A long time ago… well, back in March, you might remember that Tim McCabe, f’00, impressed us with his tale of Rock Chalk Romance in a beautifully illustrated animated video showing how he and his wife, Gina, b’02, met during rehearsals for Rock Chalk Revue.

It was adorable, take our word for it.

But maybe you’re not into all that romance stuff. Maybe you’d just as soon kiss a Wookie. We can arrange that. Or at least the next best thing. Because if action is what you want, then that’s exactly what you’ll receive in McCabe’s new family feature just in time for Star Wars Day! (May the fourth… get it? It’s a thing, trust us.)

Enjoy these Jayhawk Jedi as the saga continues in a galaxy not so far away. Okay, pass the popcorn and dim the lights.

–David Johnston

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Rock Chalk Romance: Jayhawk illustrates college sweetheart story

Posted on Mar 3, 2016 in Alumni News and News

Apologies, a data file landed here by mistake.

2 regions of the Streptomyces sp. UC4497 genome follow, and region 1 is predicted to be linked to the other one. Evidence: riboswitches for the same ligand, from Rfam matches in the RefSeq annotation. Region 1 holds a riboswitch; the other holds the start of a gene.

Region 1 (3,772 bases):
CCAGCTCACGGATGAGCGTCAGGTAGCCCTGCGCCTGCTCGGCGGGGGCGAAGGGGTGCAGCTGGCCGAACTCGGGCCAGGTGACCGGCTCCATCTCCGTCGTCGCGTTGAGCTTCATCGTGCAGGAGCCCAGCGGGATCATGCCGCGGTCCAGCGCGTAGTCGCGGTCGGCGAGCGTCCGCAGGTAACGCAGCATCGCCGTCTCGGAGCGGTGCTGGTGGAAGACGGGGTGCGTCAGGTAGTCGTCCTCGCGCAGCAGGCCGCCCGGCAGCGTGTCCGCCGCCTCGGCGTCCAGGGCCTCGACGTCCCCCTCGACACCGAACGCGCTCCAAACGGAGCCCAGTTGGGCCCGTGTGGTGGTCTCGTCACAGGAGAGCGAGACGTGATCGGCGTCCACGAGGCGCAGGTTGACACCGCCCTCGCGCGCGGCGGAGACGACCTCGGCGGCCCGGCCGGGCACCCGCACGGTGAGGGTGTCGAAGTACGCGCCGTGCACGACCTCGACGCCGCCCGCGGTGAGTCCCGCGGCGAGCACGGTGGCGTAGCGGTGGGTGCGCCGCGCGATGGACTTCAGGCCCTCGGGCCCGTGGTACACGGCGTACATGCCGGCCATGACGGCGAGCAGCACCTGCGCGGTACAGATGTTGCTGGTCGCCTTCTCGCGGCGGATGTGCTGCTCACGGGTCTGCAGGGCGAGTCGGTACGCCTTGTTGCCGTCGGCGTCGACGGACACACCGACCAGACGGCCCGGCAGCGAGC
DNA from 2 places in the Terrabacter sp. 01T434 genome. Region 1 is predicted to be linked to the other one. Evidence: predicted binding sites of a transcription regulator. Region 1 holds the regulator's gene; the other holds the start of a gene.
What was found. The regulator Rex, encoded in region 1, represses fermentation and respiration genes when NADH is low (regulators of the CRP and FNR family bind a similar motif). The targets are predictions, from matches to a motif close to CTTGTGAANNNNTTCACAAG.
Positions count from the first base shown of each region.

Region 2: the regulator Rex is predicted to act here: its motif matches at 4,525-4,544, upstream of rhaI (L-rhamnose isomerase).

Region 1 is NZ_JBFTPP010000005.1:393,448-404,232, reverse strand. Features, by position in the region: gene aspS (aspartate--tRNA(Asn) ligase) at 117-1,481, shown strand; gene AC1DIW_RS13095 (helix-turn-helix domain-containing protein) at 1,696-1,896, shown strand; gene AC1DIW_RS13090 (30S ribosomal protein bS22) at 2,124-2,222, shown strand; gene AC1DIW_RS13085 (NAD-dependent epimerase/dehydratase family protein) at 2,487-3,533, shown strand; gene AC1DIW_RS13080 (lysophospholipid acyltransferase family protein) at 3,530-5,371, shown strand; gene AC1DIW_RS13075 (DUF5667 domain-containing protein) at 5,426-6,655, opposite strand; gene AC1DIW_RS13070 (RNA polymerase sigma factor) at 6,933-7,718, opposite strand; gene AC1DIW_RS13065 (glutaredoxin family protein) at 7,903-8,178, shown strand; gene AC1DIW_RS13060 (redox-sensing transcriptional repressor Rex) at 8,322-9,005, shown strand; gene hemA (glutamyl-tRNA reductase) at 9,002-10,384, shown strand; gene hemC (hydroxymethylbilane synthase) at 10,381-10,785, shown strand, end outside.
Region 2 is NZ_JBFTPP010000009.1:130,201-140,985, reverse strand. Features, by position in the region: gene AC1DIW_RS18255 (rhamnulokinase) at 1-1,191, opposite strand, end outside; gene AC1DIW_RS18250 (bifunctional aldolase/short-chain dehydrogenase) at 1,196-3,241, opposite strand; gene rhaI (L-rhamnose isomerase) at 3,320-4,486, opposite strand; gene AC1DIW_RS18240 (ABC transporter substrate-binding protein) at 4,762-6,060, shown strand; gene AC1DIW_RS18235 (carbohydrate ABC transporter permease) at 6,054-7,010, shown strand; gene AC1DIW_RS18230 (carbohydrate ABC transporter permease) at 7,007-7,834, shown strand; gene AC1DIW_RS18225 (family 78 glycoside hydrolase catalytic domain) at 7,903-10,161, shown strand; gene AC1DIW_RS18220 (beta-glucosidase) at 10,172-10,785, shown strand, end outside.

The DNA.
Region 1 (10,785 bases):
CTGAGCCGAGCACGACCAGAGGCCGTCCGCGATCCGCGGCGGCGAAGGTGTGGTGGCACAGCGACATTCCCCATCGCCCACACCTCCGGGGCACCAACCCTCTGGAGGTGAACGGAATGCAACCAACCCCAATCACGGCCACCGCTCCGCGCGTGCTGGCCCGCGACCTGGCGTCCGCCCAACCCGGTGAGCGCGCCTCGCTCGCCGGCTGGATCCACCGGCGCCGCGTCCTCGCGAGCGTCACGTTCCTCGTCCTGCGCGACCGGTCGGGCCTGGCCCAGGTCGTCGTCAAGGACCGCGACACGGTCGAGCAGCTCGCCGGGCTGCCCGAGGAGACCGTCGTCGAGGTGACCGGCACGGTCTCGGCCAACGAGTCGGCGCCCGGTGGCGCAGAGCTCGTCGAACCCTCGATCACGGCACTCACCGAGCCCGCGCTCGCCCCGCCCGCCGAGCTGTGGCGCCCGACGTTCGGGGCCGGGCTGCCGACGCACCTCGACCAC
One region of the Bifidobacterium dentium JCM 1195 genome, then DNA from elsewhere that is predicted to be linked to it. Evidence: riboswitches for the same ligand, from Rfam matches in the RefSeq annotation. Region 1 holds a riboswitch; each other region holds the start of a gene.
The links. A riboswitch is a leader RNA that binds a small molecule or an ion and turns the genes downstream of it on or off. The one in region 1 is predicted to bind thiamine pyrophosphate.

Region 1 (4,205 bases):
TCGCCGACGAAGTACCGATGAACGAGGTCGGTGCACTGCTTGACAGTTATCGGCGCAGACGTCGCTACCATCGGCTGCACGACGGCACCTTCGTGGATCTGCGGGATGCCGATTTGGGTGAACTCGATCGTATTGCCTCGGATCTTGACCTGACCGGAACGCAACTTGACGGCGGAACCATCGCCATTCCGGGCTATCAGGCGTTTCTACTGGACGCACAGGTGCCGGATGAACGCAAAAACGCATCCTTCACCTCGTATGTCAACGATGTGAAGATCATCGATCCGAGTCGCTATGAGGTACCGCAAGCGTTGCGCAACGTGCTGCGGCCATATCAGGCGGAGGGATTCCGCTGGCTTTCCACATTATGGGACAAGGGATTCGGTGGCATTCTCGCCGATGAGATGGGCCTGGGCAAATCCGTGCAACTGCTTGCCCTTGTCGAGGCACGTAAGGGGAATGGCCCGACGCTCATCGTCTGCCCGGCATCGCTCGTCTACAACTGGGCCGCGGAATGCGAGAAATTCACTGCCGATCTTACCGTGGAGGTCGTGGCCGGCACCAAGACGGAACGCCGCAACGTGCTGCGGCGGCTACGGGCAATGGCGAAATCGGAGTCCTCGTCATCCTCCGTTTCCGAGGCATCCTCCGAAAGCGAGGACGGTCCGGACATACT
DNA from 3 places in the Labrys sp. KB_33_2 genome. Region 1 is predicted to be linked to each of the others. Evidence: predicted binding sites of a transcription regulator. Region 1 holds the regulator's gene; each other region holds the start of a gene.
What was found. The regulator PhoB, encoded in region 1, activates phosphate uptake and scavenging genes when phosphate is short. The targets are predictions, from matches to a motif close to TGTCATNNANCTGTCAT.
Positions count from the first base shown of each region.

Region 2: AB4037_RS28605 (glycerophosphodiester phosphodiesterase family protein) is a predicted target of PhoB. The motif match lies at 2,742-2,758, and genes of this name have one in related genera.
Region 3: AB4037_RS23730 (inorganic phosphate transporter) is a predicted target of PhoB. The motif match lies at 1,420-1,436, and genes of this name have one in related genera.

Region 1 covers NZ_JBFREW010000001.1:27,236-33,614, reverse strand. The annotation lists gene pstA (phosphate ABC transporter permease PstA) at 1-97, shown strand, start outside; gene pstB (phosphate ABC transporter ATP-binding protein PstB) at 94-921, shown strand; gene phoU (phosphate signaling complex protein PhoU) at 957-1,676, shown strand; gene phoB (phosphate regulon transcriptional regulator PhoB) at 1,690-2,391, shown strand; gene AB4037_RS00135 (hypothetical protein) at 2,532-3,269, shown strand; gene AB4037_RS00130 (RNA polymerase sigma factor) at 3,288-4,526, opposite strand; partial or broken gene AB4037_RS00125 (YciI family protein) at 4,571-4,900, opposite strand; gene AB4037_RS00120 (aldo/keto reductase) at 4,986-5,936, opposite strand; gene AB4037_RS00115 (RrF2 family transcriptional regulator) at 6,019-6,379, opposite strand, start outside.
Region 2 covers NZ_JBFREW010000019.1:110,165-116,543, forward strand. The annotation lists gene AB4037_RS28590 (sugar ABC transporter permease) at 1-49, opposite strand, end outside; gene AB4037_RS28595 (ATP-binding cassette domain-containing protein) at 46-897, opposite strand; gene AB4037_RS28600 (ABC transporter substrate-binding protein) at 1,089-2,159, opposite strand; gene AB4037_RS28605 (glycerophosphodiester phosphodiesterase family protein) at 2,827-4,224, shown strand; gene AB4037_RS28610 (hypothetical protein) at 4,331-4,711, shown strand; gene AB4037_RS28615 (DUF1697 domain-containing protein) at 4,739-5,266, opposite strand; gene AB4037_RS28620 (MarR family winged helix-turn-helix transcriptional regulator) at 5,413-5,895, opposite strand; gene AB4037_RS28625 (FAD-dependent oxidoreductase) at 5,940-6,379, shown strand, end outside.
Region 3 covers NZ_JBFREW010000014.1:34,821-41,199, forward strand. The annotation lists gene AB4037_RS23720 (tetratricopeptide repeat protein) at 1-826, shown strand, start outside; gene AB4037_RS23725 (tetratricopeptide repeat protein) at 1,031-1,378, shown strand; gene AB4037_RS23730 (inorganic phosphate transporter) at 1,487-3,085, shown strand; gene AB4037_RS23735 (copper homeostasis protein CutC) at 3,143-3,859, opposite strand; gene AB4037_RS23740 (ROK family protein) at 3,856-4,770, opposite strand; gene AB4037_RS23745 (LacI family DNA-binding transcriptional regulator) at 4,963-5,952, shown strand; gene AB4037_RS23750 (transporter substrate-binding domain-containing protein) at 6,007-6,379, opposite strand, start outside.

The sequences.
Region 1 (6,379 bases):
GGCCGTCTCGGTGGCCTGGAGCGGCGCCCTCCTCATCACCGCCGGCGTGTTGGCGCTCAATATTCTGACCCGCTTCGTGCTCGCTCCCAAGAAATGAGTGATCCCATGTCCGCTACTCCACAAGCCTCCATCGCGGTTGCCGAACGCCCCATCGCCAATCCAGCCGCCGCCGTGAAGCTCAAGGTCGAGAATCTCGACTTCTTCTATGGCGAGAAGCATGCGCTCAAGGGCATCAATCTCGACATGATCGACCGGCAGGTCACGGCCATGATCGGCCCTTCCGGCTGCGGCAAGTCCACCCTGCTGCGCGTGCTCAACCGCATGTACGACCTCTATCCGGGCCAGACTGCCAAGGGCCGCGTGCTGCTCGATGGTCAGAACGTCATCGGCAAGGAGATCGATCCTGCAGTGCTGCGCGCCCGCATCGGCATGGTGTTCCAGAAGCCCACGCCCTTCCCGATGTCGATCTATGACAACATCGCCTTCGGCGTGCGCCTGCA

Rock Chalk Revue brings together a variety of students, and sometimes, sparks fly.

Tim, f’00, and Gina McCabe, b’02 are living examples of this. Tim met Gina 16 years ago at a Rock Chalk Revue practice. Gina was a lead actress, and Tim was a lead actor. The rest was history. Tim and Gina were married on June 19, 2004 in Kansas City.

Sixteen years later, two children and one on the way, Tim and Gina have enjoyed their lives as new parents. That’s why Tim put his creative noggin’ to artistic use to create an anniversary video so that his kids will come to learn the story of how their parents met.

We caught up with Tim about his video in this Q&A:

What kind of skills went into the creation of this video?

Well I’ve learned that the art of storytelling is most important.  I knew my family would always enjoy being able to watch the story of how Gina and I met at KU.  From there it was a matter of painting, drawing, and animating a fun take on our first years together.

How did your children react to the video?